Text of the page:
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Hosono takes to street to seek support for tsunami debris disposal

39 Comments

Environment Minister Goshi Hosono, who is also the minister in charge of dealing with the nuclear crisis, took to the streets on Saturday to ask for support on disposing of tsunami debris.

Hosono handed out flyers near a train station in Shizuoka City and asked for the public's understanding and help in disposing of tsunami debris, NHK reported.

On Thursday, the Shizuoka city of Shimada officially announced that it will accept tsunami debris for disposal.

Hosono told reporters that he felt debris disposal work was finally starting to gain momentum.

In the afternoon, Hosono attended a public briefing in Nakanojo, Gunma Prefecture, which has also agreed to accept tsunami debris. Hosono thanked the gathering of 250 citizens and said that by accepting just 1,000 tons, they were setting an example for the rest of the nation.

Hosono reiterated that the government will provide support to local municipalities and make sure the process of testing all debris for radiation is transparent.

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Oh I do hope he comes round Kashiwa way. I have a couple of questions I'd like to ask him about how our incinerators got so contaminated by cesium that they had to be closed down.

-2 ( +10 / -12 )

Yeah yeah. Have they tested the debris for asbestos and mercury? Have they tested that the incinerators can burn the debris with high enough temperature not to produce dioxin into the surrounding fields? Is the brown envelope the only qualification required to be accepted as debris incinerator?

Japan is already the most dioxin-polluted country due to terribly low-tech incinerators, how many more "world records" must they break?

4 ( +9 / -5 )

Where is the logic in once again sending plumes of radioactive material up into the air,this time over the WHOLE of Japan?

Where is it the accepted scientific practice of spreading radioactive material (that is already on the ground) in aerial emissions, after a nuclear disaster to wider areas?

Why is it necessary for radioactive material to be spread in the air to fall on crops,be ingested and breathed in?

How can it be the duty of the Japanese to allow themselves to become contaminated,become ill and suffer birth defects when there is no need?

In Japan, if I by chance receive a related illness due to radioactivity I may be denied treatment by a hospital!

This is happening at present, and will continue?

If we become sick due to radiation poisoning where are the specialists to treat the people?

Blending radioactive debris (why?) and then incinerating it will still produce the same emissions into the environment!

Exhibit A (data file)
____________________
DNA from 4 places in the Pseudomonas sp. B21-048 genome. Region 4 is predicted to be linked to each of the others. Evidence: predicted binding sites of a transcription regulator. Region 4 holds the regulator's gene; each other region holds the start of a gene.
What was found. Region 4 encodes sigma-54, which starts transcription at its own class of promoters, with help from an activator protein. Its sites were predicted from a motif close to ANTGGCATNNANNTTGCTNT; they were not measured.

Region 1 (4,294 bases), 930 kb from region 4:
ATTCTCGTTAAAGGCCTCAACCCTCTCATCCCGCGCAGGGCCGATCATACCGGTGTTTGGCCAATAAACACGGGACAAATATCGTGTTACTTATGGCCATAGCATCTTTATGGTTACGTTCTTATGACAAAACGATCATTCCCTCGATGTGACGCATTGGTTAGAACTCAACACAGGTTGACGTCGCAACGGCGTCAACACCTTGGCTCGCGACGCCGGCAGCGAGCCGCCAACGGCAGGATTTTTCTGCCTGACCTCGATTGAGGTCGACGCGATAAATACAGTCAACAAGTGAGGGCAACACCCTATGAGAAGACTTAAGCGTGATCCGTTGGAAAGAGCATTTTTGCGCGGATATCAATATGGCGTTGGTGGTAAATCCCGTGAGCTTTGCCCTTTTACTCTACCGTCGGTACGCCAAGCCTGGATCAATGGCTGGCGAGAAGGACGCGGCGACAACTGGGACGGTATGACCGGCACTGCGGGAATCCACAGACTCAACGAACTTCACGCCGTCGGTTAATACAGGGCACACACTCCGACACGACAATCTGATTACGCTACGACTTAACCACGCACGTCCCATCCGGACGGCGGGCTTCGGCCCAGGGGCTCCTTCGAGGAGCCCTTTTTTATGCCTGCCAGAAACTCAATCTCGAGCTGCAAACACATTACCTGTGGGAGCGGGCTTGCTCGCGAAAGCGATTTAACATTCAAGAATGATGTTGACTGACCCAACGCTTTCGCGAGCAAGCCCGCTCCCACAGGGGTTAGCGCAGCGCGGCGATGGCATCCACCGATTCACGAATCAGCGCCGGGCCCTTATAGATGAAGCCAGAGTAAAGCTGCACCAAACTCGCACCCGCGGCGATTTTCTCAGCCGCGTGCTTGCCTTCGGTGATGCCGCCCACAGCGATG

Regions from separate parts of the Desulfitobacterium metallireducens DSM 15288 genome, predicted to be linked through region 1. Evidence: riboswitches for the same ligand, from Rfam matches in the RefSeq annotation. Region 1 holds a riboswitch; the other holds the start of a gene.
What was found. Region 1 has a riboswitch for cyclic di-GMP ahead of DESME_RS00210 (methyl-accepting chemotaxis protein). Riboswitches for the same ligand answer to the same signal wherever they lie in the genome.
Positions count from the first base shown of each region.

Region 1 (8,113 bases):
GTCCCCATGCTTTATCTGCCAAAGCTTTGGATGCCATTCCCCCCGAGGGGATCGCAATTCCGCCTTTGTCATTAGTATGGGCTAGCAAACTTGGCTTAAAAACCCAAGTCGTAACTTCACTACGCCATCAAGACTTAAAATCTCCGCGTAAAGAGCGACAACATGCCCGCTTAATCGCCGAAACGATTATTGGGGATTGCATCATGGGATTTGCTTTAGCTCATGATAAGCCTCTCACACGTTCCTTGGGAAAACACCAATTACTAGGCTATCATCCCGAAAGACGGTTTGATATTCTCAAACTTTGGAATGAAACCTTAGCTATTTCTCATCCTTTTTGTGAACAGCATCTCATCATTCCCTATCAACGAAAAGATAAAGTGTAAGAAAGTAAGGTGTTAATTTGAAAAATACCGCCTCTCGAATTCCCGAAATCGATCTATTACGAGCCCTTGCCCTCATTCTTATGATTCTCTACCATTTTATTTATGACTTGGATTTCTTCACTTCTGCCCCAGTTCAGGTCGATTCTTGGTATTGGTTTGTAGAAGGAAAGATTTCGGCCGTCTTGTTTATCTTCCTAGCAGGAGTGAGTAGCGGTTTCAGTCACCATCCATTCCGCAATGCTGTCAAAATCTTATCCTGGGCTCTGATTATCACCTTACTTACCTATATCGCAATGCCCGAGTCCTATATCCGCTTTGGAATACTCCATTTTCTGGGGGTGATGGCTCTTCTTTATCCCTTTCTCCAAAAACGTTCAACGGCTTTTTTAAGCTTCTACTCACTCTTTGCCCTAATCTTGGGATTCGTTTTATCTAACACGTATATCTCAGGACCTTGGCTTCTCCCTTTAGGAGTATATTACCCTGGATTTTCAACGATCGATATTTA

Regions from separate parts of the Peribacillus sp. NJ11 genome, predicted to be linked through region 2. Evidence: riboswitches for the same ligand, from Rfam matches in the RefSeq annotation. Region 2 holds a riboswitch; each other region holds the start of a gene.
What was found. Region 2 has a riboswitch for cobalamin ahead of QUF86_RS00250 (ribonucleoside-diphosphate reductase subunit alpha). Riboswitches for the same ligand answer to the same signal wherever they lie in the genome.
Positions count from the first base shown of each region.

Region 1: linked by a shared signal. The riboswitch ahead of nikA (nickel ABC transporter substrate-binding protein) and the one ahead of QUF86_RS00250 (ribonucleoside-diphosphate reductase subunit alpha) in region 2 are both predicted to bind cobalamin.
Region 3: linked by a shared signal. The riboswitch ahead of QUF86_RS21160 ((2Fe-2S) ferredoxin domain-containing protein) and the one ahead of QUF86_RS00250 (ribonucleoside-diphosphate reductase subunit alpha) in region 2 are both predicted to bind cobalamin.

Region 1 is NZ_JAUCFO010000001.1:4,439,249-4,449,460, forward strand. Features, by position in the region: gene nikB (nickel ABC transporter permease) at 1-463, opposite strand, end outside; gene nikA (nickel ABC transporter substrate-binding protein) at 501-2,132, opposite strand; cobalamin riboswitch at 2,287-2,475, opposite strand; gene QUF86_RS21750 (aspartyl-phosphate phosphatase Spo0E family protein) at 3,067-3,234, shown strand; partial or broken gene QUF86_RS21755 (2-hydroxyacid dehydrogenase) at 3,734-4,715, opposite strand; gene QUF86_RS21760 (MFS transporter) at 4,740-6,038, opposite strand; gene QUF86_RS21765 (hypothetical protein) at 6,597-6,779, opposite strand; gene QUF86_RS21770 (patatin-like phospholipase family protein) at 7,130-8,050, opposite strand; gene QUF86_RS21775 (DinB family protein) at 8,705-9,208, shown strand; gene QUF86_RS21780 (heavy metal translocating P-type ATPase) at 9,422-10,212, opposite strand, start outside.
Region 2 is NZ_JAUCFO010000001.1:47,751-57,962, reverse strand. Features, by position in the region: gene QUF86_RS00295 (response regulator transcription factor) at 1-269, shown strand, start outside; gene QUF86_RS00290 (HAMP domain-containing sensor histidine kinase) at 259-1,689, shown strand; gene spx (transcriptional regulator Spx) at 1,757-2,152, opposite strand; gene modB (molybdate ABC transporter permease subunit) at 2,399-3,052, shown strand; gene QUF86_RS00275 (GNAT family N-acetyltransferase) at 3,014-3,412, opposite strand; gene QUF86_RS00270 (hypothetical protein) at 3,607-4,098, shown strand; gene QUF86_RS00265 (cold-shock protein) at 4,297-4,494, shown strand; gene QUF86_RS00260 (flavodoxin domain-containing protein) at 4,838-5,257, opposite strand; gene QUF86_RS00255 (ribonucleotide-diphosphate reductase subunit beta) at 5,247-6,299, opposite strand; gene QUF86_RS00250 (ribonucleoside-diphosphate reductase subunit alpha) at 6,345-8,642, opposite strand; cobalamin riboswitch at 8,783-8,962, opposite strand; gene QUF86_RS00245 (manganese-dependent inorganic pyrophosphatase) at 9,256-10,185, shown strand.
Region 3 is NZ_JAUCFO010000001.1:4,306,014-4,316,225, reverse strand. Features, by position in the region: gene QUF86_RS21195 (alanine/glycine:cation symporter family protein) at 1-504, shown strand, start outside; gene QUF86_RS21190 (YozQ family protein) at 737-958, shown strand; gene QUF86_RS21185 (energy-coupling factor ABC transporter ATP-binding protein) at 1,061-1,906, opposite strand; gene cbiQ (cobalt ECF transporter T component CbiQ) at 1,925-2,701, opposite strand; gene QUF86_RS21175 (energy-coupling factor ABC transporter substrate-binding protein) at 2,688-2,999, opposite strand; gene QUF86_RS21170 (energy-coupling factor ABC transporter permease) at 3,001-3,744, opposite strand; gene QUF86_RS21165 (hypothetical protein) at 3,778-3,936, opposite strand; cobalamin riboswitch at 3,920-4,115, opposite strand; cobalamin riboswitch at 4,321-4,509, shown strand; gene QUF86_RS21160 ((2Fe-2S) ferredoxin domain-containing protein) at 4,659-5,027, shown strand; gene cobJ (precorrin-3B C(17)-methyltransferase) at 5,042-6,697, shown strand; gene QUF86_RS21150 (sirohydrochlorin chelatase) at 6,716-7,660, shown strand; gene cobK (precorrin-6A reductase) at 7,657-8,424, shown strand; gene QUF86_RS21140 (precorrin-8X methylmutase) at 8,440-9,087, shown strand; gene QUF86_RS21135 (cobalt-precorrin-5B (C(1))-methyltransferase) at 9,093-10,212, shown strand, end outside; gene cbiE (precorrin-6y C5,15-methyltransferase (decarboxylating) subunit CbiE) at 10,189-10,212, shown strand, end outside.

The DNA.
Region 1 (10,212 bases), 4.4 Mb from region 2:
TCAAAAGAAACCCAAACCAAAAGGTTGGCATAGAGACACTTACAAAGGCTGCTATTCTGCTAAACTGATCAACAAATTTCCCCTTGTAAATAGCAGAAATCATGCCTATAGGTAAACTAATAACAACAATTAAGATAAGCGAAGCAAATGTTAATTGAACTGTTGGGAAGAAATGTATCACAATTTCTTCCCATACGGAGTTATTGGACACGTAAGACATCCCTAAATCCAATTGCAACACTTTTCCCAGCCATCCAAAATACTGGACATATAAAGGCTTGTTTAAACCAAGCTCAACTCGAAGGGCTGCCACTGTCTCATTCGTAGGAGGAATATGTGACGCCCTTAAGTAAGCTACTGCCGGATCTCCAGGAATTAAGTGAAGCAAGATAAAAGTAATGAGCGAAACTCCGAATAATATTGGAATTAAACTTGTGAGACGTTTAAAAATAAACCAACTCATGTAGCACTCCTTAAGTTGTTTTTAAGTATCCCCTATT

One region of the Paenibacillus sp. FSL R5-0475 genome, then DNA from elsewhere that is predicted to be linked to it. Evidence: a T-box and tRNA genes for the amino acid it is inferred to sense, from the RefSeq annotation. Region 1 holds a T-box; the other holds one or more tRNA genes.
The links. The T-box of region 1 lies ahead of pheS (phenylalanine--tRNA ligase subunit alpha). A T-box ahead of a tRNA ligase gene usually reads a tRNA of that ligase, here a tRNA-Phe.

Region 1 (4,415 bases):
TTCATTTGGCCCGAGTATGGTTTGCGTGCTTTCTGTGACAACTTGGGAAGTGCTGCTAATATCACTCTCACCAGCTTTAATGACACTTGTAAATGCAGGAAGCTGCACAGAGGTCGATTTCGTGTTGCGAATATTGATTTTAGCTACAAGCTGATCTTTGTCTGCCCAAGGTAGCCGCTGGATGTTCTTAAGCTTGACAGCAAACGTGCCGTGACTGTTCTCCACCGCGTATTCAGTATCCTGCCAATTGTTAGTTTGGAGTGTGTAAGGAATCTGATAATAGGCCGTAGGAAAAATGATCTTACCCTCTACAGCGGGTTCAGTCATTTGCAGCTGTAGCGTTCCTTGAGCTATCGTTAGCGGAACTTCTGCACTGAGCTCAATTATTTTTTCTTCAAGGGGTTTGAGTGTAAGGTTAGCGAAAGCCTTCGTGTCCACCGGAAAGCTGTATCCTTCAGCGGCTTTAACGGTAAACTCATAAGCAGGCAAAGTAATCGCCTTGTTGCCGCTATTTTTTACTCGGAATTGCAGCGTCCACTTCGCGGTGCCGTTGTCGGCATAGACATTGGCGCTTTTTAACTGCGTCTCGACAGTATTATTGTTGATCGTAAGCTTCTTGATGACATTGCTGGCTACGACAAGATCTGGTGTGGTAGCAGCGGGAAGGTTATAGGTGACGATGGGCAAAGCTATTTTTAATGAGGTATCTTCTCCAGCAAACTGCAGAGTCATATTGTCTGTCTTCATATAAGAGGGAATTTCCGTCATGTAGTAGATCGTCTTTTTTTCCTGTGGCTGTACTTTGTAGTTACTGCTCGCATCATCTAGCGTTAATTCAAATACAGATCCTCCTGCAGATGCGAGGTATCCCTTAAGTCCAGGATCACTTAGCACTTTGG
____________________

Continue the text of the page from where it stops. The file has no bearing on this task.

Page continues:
Why has the government ignored expert opinion on the dangers of doing this from their own scientists?

What is the redress for illnesses due to radioactivity spread by these burnings?

Did Mr Hosono explain this to the people of Gunma or Japan?

2 ( +7 / -5 )

Let me save you the trouble Goshi. The answer is No.

1 ( +4 / -3 )

OK, I'm going to have a go at answering kurisupisu's questions.

Where is the logic in once again sending plumes of radioactive material up into the air,this time over the WHOLE of Japan?

The logic is that they're stuck with absolutely masses of very slightly radioactive debris from the tsunami, which has to go somewhere, and they don't have enough landfill space for it.

Where is it the accepted scientific practice of spreading radioactive material (that is already on the ground) in aerial emissions, after a nuclear disaster to wider areas?

The accepted scientific practice is that you set limits for how much radiation it's safe to emit, and if the stuff you want to burn is below those limits, as it is here, it's OK to burn it.

Why is it necessary for radioactive material to be spread in the air to fall on crops,be ingested and breathed in?

Because the radioactive material is mixed with the debris, which they need to get rid of.

How can it be the duty of the Japanese to allow themselves to become contaminated,become ill and suffer birth defects when there is no need?

That's not going to happen, because they won't put enough radioactive material in the air. The duty of areas that weren't clobbered by the tsunami is to help the areas that were.

In Japan, if I by chance receive a related illness due to radioactivity I may be denied treatment by a hospital! This is happening at present, and will continue?

Citation needed.

If we become sick due to radiation poisoning where are the specialists to treat the people?

You're not going to get sick due to radiation poisoning.

Blending radioactive debris (why?) and then incinerating it will still produce the same emissions into the environment!

Why has the government ignored expert opinion on the dangers of doing this from their own scientists?

Citation needed.

What is the redress for illnesses due to radioactivity spread by these burnings?

You don't need redress for something that isn't going to happen.

-5 ( +4 / -9 )